What is Karl Marx’s conceptualization of the self? How is it shaped by labor processes? According to Karl Marx, an individual’s self-identity influences their local context or is it always the converse? Refer to at least two contexts – for example: the workplace, neighborhood, family, etc.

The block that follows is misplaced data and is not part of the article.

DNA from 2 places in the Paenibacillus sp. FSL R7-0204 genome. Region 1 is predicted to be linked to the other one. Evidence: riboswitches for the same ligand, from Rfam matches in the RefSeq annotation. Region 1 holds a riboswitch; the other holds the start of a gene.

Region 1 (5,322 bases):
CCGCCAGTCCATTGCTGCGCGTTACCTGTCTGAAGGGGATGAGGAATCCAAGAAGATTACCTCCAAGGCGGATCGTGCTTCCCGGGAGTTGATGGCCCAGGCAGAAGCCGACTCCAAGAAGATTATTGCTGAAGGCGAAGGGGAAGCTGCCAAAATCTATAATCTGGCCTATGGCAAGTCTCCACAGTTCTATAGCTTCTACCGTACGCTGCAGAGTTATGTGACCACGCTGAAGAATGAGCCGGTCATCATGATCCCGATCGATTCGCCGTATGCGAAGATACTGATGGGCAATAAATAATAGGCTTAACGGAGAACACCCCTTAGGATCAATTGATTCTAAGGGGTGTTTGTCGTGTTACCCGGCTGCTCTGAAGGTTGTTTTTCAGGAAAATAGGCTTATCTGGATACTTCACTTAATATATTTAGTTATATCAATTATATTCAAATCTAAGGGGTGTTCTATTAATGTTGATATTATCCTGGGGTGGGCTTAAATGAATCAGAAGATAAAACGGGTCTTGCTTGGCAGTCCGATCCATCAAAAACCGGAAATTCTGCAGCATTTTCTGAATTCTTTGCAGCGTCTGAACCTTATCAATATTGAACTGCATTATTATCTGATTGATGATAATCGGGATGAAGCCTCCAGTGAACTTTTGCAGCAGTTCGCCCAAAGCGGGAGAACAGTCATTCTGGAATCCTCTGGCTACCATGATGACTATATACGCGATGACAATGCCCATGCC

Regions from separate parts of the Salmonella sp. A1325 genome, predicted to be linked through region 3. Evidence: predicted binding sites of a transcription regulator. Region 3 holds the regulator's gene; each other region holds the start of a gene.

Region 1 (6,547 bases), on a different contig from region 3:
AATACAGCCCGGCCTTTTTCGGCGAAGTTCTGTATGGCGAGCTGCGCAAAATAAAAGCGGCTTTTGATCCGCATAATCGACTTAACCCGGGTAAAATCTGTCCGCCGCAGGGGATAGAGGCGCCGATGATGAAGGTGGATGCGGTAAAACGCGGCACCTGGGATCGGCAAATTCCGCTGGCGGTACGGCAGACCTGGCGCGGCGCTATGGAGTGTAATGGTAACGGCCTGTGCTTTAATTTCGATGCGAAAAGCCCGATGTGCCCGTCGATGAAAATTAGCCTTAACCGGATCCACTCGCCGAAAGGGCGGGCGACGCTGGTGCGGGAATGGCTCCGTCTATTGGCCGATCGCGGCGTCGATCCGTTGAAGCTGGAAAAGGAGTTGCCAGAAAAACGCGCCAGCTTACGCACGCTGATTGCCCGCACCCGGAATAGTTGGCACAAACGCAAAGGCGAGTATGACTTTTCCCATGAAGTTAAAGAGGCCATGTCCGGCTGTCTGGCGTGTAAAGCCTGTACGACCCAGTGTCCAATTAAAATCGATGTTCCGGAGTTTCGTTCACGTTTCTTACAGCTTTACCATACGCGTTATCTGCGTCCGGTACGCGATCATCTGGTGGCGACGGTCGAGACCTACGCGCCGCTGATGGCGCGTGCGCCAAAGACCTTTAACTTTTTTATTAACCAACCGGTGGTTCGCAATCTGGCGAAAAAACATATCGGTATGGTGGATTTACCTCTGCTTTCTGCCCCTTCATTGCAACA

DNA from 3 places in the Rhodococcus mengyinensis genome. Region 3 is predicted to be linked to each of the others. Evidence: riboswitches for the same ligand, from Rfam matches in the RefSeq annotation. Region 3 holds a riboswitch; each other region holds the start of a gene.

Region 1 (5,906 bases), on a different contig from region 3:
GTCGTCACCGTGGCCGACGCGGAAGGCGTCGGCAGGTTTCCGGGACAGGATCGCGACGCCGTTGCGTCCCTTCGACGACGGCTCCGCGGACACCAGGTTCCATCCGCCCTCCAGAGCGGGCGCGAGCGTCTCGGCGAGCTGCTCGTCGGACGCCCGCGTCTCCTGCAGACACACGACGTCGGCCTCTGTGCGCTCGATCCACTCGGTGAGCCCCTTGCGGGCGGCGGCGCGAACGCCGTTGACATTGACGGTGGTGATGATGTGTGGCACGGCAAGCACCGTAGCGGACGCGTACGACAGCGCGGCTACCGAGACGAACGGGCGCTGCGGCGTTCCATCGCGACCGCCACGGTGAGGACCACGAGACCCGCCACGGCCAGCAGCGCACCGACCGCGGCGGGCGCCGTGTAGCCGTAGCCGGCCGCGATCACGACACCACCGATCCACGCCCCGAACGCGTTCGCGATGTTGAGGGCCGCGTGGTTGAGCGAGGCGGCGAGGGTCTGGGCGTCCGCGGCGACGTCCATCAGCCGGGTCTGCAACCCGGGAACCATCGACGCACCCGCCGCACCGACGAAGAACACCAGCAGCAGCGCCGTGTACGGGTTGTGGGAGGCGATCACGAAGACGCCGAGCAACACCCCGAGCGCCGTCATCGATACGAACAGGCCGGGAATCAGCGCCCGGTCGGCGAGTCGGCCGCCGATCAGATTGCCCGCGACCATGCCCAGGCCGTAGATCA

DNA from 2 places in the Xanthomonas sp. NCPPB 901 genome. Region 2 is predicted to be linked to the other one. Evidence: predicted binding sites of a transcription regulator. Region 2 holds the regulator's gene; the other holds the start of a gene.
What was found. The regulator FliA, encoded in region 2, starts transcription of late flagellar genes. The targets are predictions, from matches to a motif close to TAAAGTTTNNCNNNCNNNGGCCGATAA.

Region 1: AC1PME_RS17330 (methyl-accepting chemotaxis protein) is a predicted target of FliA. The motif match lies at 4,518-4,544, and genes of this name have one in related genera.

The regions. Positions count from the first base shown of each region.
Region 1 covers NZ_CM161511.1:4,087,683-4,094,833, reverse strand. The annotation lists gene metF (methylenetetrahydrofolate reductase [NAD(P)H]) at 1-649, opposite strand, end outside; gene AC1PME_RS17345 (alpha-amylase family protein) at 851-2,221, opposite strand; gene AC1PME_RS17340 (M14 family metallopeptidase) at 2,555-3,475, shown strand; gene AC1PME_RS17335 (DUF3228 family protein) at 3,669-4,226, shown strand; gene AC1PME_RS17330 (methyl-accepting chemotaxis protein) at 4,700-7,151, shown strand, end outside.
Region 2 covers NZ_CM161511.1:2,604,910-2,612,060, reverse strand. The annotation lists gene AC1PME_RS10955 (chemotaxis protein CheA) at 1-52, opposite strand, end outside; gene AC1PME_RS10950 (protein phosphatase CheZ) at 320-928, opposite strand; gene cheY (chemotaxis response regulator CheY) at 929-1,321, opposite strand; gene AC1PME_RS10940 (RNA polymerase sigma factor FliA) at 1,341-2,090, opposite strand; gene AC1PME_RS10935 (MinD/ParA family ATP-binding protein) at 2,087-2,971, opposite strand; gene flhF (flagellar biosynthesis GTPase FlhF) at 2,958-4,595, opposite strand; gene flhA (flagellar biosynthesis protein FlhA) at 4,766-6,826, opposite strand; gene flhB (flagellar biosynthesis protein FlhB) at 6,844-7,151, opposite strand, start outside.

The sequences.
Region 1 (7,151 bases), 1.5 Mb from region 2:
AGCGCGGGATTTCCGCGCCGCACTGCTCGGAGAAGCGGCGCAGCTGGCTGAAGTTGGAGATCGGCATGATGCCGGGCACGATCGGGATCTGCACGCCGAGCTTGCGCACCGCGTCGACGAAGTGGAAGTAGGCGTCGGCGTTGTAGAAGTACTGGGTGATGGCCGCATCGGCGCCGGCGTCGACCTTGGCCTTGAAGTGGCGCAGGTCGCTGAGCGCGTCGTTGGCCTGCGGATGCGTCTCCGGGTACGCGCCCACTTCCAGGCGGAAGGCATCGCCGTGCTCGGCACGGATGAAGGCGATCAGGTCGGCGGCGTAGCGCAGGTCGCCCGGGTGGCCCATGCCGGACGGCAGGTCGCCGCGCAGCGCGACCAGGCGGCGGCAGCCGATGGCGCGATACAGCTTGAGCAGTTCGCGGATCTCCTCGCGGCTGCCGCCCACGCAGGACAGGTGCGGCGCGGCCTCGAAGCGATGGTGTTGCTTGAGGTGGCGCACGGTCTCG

Karl Marx’s conceptualization of the self can be best understood through his reflections on the impact of the labor process resulting in the alienation of the species’ being. Alienation occurs when the labour of man becomes materialized in an object as private property. This relation between man, labour, product, and property is hence also about the relationship between men. Objects are alienated because they are not produced for the worker. They are made by the worker for the capitalist and in essence a part of the worker is crystalized and sold to belong to another for the purpose of generating capital. As Robert C. Tucker elaborates, “History, particularly under modern capitalism, is seen as a story of man’s alienation in his life as producer, and communism is presented as the final transcendence of alienation via a revolution against private property” (1978:66). This reveals that everything that we see about capitalism is very much about exchanging people. Thus exploitation and alienation is about the commodification of life itself. Marx’s conception of the self then is best understood within the dialectic of alienation and unalienation (Ollman 1977). For Marx, unalienation, is a life that only exists under communism. Alienation is, “used by Marx to refer to any state of human existence which is ‘away from’ or ‘less than’ unalienation” (Ollman 1977). A person as well as their way of life can be alienated. Alienation differed though for each person based on their class position, thus their relation to the means of production: the property owners and the property-less (who have nothing to sell but their labor). Continue Reading